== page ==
Typhoon subsides after killing at least 31

The death toll from Typhoon Songda rose to 31 Wednesday, with at least 14 people still missing and more than 900 injured mainly in Hokkaido and western Japan.

Heavy rain and strong winds cut a wide swath across the archipelago, before the season’s 18th typhoon was downgraded to a tropical depression at around 3 p.m. Wednesday, the Meteorological Agency said.

Hokkaido felt the full force of the typhoon, the agency said. The city of Sapporo experienced winds of up to 180 kph before noon.

Japan Railways suspended services on the northern island and power outages affected about 136,000 households. Local authorities issued an evacuation advisory affecting nearly 460 households on the Sea of Japan coast.

Gale force winds also caused the collapse of a lighthouse and a breakwater about 1.5 km off Hakodate.

A total of seven people were killed in Hokkaido on Wednesday.

Two of the deaths were of men killed in Sapporo when they were hit by falling tree branches in separate incidents. A woman in Kimobetsu, Hokkaido, died under a collapsed barn.

Two men were swept away at fishing ports in separate incidents in Hokkaido on Wednesday. One of them was later found dead.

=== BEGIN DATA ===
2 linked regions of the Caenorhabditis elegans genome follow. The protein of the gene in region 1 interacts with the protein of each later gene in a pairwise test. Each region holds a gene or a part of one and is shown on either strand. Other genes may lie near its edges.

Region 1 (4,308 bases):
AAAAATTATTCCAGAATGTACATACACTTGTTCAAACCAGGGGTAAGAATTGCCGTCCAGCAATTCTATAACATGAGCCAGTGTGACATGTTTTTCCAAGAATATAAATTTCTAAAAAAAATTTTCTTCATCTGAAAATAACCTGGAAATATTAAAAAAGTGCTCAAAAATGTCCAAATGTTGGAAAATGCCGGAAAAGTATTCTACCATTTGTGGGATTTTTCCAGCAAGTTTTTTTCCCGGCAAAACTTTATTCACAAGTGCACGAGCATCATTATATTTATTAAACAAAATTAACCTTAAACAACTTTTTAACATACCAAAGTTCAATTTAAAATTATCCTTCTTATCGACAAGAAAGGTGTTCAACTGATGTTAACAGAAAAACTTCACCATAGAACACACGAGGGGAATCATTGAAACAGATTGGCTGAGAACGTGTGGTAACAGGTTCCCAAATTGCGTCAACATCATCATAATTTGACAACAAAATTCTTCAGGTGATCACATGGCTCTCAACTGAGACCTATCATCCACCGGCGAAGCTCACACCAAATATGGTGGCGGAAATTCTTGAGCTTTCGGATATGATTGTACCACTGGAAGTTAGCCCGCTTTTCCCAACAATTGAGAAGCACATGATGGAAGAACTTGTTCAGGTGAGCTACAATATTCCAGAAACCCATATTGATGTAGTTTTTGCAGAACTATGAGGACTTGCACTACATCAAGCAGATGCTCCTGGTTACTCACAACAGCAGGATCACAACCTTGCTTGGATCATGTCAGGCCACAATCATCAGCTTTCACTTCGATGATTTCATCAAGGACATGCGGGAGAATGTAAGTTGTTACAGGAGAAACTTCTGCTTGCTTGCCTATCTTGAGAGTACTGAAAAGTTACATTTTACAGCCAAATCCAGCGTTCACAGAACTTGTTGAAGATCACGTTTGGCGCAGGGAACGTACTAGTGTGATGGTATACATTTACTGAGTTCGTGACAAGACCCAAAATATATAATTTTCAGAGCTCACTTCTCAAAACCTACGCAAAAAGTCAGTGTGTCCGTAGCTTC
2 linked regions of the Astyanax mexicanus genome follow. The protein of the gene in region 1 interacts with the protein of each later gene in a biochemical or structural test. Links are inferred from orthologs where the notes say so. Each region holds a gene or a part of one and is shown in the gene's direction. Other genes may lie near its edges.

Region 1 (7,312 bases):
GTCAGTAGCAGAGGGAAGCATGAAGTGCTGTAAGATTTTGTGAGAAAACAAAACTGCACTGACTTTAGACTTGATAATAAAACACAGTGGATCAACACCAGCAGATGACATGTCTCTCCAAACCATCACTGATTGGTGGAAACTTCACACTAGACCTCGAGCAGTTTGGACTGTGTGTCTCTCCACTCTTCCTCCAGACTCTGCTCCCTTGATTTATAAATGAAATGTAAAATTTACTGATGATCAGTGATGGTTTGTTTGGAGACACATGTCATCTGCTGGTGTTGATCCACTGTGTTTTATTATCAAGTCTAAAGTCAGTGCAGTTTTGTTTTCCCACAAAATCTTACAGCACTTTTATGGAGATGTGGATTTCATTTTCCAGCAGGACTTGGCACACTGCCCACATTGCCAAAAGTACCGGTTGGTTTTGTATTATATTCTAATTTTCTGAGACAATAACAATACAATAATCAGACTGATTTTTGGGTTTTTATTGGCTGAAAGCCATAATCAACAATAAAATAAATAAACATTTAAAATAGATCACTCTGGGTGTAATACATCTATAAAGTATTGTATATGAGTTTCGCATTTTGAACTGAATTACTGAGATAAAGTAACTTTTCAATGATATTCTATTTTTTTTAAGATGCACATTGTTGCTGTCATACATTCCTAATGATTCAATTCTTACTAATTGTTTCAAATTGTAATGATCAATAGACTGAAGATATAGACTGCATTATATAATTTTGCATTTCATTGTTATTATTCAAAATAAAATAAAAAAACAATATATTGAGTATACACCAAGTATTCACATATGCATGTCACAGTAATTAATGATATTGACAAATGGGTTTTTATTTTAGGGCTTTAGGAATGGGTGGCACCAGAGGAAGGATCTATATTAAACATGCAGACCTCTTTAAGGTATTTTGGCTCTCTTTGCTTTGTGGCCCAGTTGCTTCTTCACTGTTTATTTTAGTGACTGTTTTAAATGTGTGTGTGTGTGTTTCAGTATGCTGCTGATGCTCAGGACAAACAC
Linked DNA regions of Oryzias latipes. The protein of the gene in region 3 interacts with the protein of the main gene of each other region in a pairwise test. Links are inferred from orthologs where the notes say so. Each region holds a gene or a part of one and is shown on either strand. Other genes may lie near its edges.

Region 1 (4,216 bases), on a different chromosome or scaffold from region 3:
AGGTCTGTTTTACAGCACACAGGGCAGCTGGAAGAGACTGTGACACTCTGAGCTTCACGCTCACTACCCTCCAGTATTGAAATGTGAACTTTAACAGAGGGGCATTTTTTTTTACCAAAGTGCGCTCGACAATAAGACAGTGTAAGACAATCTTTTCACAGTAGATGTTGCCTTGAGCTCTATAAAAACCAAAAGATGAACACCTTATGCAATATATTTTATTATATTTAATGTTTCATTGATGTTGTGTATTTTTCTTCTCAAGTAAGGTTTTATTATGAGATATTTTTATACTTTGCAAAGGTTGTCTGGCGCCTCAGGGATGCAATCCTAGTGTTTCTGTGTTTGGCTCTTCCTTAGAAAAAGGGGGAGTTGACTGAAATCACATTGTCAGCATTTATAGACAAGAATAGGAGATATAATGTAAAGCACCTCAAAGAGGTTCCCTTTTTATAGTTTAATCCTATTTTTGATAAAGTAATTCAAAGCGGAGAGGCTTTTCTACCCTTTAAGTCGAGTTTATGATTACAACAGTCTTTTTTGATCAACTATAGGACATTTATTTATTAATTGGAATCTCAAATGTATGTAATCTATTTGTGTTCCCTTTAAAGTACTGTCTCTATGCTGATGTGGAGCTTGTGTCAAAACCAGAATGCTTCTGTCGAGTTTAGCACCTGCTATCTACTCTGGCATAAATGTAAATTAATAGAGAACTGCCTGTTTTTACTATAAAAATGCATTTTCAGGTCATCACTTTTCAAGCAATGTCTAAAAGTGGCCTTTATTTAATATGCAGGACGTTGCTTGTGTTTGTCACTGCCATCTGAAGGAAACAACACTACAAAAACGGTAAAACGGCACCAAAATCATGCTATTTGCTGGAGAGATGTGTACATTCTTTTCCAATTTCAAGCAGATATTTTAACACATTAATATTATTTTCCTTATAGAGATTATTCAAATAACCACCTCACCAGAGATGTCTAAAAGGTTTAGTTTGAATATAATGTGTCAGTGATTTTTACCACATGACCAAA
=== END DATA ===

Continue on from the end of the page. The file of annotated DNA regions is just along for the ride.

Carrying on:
Nearly half of the 31 deaths nationwide were of sailors aboard two foreign freighters hit by the typhoon in western Japan on Tuesday.

The Japan Coast Guard on Wednesday found eight bodies believed to be those of crew members from the Indonesian-registered 6,315-ton freighter, the Tri Ardhianto, which broke up when it ran aground the previous day in Yamaguchi Prefecture, raising the number of deaths from the accident to 11.

The remaining 11 from the ship are still missing. All are Indonesian nationals.

The coast guard also continued its search for one missing sailor from the Cambodian-registered, 3,249-ton lumber transport ship, the Blue Ocean, which capsized Tuesday off Hiroshima. Three of the 18 Russian crew members on board were found dead and the remaining 14 were rescued.

On Tuesday, strong winds and high waves caused severe damage to the Itsukushima Shinto Shrine in Miyajima, Hiroshima Prefecture, a World Heritage site, and local officials were busy checking the extent of the damage Wednesday.

Airlines canceled 106 domestic flights and two international flights Wednesday, affecting more than 14,000 passengers. On Tuesday, 82 domestic flights and two international flights were scrubbed, affecting nearly 13,000 travelers.

Songda is the seventh typhoon to land on Japan proper this year, breaking the record of six in a single season.

The weather agency said Typhoon Sarika, the season’s 19th, was downgraded to a tropical depression while heading toward Japan.

Songda followed close behind Typhoon Chaba, which left at least 13 people in Japan dead, and Megi, which killed at least 10.